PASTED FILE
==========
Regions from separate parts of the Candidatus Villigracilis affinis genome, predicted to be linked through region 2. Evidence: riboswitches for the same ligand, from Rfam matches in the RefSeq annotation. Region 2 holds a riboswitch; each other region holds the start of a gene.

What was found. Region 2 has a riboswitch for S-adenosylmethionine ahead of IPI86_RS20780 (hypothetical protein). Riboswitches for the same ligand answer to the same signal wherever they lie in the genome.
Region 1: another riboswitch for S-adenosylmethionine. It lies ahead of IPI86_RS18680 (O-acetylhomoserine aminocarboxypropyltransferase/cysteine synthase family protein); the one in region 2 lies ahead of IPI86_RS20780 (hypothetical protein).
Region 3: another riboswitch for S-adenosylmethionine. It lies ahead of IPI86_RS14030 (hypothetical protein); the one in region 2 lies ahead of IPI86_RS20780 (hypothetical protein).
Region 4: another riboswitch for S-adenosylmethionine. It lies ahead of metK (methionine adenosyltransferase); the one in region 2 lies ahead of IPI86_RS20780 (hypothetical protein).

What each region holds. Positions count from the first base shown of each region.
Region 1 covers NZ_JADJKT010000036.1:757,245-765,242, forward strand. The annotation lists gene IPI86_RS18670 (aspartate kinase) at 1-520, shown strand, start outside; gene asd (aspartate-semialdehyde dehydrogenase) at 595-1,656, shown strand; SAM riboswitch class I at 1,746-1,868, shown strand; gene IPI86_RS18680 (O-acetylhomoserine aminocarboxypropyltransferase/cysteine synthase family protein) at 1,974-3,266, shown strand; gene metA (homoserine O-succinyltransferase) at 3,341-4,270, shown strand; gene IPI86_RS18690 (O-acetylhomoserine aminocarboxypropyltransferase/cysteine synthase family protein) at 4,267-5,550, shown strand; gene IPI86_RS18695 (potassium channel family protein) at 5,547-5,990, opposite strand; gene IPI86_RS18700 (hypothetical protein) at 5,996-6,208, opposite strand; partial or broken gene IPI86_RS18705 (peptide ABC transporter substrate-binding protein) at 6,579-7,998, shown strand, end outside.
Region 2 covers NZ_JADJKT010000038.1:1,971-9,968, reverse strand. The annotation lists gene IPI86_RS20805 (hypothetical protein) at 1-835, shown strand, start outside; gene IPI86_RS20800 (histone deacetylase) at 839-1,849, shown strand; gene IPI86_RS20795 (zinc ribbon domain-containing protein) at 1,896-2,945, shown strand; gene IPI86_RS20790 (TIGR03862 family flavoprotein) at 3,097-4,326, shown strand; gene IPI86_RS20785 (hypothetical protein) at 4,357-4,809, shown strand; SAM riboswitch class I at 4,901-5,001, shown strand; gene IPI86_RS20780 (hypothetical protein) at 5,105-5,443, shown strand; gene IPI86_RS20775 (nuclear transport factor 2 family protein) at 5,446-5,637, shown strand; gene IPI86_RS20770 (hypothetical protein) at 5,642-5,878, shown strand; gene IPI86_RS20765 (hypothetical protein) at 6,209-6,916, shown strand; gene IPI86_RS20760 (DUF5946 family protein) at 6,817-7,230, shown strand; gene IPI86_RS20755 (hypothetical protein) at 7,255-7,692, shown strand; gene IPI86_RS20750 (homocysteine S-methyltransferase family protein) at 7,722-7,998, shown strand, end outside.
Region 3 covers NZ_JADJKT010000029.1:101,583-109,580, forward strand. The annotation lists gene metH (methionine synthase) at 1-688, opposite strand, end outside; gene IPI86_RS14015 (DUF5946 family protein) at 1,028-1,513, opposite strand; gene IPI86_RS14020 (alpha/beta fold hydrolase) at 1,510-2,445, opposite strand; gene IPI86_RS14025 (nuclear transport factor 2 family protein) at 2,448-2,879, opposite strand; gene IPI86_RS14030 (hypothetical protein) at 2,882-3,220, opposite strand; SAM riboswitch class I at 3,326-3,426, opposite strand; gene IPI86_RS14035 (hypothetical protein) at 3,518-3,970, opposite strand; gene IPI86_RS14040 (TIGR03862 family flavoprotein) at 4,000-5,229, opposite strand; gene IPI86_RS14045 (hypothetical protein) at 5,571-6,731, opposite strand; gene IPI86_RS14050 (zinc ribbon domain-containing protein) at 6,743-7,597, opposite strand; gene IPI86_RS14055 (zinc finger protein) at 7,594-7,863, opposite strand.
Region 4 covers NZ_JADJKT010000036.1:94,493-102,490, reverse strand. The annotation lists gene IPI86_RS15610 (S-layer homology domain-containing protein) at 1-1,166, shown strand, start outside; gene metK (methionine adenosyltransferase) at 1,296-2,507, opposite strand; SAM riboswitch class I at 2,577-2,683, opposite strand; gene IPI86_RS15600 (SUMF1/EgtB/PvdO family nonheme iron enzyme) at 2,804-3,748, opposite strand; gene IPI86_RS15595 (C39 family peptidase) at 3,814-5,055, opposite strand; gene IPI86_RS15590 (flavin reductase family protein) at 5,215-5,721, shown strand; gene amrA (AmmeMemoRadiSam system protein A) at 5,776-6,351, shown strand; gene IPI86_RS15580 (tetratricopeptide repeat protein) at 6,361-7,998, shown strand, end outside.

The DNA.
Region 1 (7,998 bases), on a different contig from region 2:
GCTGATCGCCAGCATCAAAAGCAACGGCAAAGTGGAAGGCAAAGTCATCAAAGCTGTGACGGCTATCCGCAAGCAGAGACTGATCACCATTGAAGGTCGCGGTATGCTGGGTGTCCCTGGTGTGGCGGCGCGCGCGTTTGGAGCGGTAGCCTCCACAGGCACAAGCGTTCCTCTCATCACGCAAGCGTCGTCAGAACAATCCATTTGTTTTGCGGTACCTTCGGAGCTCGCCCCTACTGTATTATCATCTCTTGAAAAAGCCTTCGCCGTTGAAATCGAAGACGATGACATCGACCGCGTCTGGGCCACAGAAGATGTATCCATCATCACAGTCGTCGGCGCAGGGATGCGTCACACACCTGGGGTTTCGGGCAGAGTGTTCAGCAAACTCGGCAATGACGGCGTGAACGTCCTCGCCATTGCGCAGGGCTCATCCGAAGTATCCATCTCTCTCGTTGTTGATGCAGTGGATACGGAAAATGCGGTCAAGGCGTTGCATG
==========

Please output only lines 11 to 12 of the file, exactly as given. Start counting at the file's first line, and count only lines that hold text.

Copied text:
The DNA.
Region 1 (7,998 bases), on a different contig from region 2: